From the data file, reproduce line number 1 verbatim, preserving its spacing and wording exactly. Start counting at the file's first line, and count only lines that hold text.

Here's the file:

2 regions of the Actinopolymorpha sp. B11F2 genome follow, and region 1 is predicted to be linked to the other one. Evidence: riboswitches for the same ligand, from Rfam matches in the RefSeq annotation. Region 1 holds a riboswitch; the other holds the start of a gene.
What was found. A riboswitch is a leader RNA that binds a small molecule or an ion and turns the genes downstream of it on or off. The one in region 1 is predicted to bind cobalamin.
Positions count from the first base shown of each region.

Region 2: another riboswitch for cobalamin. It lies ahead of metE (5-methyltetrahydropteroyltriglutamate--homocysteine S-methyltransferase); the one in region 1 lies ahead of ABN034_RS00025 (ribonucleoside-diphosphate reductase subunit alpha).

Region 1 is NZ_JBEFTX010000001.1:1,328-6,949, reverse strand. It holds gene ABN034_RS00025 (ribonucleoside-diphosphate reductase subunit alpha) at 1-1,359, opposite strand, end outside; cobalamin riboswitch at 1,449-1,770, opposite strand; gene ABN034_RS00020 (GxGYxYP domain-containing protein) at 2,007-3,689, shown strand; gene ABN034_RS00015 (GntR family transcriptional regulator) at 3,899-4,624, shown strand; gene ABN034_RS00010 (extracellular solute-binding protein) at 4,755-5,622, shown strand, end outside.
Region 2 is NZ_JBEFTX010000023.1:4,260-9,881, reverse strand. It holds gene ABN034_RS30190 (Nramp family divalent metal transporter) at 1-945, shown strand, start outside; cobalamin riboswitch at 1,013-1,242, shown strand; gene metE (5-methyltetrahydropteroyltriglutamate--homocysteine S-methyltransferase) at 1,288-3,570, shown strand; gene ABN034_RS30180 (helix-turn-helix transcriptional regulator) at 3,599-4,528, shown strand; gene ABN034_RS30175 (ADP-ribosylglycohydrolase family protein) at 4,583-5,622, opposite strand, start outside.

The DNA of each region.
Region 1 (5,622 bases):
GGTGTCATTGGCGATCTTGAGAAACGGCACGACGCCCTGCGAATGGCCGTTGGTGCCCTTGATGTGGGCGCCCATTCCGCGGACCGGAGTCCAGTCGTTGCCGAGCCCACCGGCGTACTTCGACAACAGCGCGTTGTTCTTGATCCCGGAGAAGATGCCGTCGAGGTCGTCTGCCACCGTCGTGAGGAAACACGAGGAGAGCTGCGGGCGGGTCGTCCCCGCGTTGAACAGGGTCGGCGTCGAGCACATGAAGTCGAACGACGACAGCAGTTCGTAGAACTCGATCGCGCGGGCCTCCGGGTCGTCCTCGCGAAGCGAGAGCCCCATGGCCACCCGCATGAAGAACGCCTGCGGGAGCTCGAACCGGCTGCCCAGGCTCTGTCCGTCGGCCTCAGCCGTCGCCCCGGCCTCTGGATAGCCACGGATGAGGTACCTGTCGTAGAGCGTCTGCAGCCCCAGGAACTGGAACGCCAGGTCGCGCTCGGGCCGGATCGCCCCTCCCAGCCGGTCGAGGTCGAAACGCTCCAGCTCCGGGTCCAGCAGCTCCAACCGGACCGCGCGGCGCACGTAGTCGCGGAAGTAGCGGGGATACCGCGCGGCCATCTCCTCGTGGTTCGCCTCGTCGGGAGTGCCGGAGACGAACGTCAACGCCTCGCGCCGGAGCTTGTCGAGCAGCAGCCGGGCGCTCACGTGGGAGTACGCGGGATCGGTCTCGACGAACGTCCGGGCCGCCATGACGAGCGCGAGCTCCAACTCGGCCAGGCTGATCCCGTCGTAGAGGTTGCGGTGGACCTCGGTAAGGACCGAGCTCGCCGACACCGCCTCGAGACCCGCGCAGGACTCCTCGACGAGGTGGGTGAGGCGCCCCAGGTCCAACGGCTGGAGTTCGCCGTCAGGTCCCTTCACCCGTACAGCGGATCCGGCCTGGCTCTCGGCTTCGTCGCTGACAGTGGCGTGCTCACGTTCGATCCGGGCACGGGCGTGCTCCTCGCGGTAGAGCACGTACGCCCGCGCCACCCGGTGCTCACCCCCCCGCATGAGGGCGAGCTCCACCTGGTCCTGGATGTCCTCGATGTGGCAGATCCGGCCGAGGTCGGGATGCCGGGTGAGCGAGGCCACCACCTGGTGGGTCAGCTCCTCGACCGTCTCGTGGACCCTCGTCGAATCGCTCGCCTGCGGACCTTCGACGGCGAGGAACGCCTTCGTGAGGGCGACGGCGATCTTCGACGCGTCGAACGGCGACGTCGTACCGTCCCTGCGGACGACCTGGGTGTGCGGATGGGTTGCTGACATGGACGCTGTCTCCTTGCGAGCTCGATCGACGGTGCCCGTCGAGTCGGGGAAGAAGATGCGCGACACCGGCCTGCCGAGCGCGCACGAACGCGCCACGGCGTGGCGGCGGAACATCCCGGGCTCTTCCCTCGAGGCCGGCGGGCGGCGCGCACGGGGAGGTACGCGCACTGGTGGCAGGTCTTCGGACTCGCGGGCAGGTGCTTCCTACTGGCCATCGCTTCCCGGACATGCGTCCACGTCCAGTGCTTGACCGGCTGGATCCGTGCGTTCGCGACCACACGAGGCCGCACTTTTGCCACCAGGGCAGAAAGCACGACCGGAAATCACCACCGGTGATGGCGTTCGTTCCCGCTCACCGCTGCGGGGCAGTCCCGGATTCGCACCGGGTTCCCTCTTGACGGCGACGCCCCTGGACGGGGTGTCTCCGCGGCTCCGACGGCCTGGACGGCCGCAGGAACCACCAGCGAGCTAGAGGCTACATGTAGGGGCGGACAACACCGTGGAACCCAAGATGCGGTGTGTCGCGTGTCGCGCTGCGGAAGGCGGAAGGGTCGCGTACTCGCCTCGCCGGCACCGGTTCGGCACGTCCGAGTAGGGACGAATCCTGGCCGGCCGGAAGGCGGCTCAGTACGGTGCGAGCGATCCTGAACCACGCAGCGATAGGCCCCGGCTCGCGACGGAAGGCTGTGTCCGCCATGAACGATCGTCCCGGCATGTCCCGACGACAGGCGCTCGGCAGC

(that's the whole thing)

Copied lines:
2 regions of the Actinopolymorpha sp. B11F2 genome follow, and region 1 is predicted to be linked to the other one. Evidence: riboswitches for the same ligand, from Rfam matches in the RefSeq annotation. Region 1 holds a riboswitch; the other holds the start of a gene.